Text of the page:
Ayesha Khan from the Collective for Social Science Research, Pakistan, reviews Paralysed with Fear: The Story of Polio by Gareth Williams
The story of polio almost ended with historical success – its global elimination was to match that of smallpox years earlier. But today it is re-emerging as a potential threat again, so much so that the Gates Foundation has declared this an emergency and estimated that full eradication may cost as much a $1 billion dollars a year.
Gareth Williams, in his new book Paralysed with Fear: The Story of Polio, offers an insightful history of this debilitating and frightening disease, which was only tamed by the development of an effective vaccine in the 1950s. With tragic consequences in Scandinavia, Russia and the US, polio epidemics began to grow from the 1930s just when rates of cholera and tuberculosis were coming under control.
A key lesson to be learnt from the story of polio is similar to the efforts to develop cures for cancer, so eloquently captured by Siddharta Mukherjee in The Emperor of All Maladies, published in 2011. Finding cures cost money. This may seem a simple truth, but without enormous financial, and political, backing, breakthroughs in research don’t happen, or if they do nobody hears about them. US President Franklin D Roosevelt, himself a survivor of polio, founded the National Foundation of Infantile Paralysis (NFIP) in 1937. It launched a campaign based on fear, a call to save the public from the dreaded “Crippler” that emerged seasonally in various communities across the US. (In 1949 alone, America reported 42,000 cases and 2,720 deaths.)
NFIP fund-raising efforts were endorsed by famous stars such as Humphrey Bogart, and in its first year over $1.8 million were raised by its “March of Dimes” campaign that appealed to the American public to donate money for research into a polio cure and establishment of care facilities for recovering and paralysed patients. Ultimately it was the NFIP that funded Jonas Salk who delivered the first vaccine to the American public.
Williams writes in an accessible and vivid style, drawing together historical, political, and scientific material to tell a tale that is almost over. His research is meticulous and he is unafraid to reveal the darker side of medical research. For example, it was a young Swedish researcher during 1911 who discovered that polio could be transmitted through the gut, but his work was suppressed because the powerful Rockefeller Institute at the time was heavily invested in the theory of olfactory transmission. A full 25 years later, his theory was confirmed by American researchers and Albert Sabin began to think about the possibility of an oral vaccine.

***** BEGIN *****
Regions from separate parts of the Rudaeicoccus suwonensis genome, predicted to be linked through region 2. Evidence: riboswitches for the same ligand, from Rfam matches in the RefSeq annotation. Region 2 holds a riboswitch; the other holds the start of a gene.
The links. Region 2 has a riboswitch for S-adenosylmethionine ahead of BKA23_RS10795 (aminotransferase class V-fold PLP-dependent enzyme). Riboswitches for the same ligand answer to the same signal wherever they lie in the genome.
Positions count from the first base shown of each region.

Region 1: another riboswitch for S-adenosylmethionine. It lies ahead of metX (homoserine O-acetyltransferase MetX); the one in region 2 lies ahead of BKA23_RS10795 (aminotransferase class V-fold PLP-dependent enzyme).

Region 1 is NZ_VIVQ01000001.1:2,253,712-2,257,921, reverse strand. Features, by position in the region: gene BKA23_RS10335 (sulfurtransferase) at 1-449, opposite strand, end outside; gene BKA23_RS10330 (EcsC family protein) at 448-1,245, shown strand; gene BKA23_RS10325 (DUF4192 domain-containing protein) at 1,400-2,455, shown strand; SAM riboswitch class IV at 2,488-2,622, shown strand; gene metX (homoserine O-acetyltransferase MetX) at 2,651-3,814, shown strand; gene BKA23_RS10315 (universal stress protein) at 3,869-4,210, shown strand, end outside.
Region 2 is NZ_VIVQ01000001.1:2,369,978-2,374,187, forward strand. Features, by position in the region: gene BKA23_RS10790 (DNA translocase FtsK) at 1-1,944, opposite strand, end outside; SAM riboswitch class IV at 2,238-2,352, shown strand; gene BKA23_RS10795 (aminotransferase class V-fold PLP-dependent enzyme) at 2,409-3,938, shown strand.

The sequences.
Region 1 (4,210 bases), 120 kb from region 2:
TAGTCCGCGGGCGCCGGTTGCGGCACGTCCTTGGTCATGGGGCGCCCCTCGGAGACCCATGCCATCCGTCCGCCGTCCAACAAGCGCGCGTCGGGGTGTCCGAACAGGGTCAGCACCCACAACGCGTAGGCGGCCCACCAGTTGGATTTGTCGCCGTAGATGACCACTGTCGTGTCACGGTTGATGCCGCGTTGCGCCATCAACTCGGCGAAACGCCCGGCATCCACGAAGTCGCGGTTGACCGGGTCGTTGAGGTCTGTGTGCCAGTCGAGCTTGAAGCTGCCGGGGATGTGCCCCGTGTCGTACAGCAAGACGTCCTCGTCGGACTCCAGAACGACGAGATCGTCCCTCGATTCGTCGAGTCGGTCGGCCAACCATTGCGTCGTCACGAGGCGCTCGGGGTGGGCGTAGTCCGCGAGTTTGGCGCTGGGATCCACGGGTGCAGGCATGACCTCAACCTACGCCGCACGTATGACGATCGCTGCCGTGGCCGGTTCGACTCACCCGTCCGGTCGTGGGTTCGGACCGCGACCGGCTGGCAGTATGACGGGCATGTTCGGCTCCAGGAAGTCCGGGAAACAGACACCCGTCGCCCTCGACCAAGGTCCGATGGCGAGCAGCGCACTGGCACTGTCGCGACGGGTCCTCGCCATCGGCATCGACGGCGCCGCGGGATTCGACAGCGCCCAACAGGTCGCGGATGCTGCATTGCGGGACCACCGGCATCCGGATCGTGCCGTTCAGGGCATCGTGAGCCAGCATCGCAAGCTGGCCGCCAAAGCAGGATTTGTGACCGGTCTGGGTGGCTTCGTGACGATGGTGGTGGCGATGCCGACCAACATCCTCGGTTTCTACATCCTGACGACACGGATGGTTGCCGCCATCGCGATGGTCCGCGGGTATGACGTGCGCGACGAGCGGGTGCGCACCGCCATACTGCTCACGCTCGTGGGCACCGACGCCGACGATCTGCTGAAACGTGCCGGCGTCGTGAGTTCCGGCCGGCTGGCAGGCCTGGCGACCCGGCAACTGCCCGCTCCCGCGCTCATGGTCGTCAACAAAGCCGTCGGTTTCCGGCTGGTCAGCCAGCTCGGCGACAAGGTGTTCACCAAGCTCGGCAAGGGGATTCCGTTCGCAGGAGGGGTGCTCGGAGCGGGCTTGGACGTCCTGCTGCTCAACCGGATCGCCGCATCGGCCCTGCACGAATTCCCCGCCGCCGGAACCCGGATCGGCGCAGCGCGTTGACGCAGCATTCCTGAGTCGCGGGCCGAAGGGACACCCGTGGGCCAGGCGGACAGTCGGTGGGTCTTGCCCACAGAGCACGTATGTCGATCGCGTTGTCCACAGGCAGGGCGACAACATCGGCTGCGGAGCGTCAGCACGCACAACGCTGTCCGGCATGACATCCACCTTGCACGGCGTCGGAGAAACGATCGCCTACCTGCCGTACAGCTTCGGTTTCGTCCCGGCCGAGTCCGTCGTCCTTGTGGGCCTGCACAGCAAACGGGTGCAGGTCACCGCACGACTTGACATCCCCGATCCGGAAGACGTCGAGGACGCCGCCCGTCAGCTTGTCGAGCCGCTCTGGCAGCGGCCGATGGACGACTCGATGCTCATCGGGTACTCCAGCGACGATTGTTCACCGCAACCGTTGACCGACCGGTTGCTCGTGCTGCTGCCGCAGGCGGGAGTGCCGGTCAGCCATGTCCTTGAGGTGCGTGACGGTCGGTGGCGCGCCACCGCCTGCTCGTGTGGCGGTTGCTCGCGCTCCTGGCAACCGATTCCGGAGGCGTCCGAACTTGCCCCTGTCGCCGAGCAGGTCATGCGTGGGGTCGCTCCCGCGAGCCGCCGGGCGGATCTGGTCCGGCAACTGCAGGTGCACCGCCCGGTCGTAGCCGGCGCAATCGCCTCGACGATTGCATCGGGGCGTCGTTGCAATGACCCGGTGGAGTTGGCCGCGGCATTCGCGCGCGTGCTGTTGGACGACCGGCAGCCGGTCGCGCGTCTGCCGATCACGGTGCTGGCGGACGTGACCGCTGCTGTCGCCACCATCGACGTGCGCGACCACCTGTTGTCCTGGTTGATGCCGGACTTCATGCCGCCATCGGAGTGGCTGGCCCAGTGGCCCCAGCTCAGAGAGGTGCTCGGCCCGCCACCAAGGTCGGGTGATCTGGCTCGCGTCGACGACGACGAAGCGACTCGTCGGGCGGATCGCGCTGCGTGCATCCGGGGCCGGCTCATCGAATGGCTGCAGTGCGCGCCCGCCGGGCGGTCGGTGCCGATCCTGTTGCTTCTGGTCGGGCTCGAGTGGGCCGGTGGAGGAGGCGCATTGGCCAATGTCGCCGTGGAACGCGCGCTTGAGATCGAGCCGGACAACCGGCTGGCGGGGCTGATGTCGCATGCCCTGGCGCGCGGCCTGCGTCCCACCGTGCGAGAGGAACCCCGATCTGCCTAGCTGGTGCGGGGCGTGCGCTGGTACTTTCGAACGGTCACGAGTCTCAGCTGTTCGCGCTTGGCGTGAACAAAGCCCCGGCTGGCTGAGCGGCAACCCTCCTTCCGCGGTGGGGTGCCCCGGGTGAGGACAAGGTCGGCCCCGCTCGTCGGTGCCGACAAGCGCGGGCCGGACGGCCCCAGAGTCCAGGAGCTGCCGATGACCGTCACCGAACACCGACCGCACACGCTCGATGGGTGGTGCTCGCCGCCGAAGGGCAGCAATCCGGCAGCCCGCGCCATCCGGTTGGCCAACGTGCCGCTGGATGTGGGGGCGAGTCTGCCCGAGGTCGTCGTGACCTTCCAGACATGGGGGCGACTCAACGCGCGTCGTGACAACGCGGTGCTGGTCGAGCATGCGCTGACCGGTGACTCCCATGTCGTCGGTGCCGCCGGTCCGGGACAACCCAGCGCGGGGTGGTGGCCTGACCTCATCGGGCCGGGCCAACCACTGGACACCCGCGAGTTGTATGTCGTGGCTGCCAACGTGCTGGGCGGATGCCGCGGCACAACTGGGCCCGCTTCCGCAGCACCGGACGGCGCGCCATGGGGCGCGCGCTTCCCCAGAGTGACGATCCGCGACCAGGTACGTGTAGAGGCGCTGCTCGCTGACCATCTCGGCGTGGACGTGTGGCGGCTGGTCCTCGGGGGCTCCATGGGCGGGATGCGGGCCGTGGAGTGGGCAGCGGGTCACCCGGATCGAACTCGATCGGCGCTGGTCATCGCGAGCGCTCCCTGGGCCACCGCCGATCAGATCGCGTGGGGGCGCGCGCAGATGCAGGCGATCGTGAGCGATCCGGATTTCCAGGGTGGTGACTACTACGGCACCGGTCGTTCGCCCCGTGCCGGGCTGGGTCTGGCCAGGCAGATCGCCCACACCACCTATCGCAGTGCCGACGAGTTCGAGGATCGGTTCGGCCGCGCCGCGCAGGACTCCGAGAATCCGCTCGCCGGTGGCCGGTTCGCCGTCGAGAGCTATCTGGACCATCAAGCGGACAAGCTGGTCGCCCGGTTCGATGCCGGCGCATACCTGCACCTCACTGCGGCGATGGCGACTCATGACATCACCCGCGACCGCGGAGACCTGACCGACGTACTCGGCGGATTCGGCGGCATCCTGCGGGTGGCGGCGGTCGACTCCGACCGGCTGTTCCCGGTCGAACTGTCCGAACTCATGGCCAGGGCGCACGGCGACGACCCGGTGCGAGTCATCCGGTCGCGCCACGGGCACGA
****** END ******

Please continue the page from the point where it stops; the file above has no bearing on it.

The story of polio features a cast of characters in relentless competition against one another to find the cure, who were not averse to back-stabbing and undermining one another publicly in order to gain publicity and, ultimately, funding to pursue their work. Even the ethics of scientific research and practice were subjected to the manipulation of institutions and scientists eager to remain center stage. The famous rivalry between Jonas Salk and Albert Sabin, the inventor of the oral polio vaccine that eventually superseded Salk’s, lasted until their deaths in the 1990s. Sabin’s tombstone reads “SABIN. Developer of the vaccine that made possible the global eradication of poliomyelitis.” After undercutting one another in every possible venue, including scientific conferences, for decades, Sabin had to have the last word, which was in fact almost true. Not to be forgotten, though is Hilary Koprowski of the Wistar Institute, who developed a rival oral vaccine that was used to vaccinate thousands of children in Africa, and who later had to endure untrue allegations that his vaccine was linked to the spread of HIV/AIDs during the 1990s.
The reader is left unsatisfied by the end of the book, however, because only the last pages of it are devoted to the contemporary history of eradication, such as the Global Polio Eradication Initiative (GPEI) whose aim in 1988 was to eradicate polio by 2000. Polio remains endemic, around 250 cases reported in 2012, in Nigeria, Pakistan, and Afghanistan, making success almost within grasp.
Ultimately the story of why polio remains endemic in these countries is a political page-turner of another sort, not a medical one. A combination of political conflict and religious extremism in all three countries has halted the road to eradication. In Pakistan, for example, community health workers in the northwest have been killed by the Taliban for the alleged crime of using polio vaccines to spread sterility among the people as part of a western plot. The fact that a polio campaign doctor, hired by a US-based NGO, was used by the CIA to help identify the location of Osama bin Laden only made matters worse for government immunization efforts. The Taliban have also issued edicts that it is against Islam for women to work for wages and move about in public places, something over one hundred thousand women health workers across the country do daily. Today administering polio vaccinations has become an issue of national security in Pakistan.
None of the three countries still affected by polio have managed to bring violent religious extremism under control. Until they do so, no amount of funding will eliminate polio.
Paralysed with Fear: The Story of Polio by Gareth Williams is published by Palgrave Macmillan, ISBN: 978-1-137-29975-8
Ayesha Khan is Senior Researcher at the Collective for Social Science Research in Karachi, Pakistan. She has conducted a number of studies on health issues, health policy, and women. Her email is email@example.com.
The author declares no conflict of interest.
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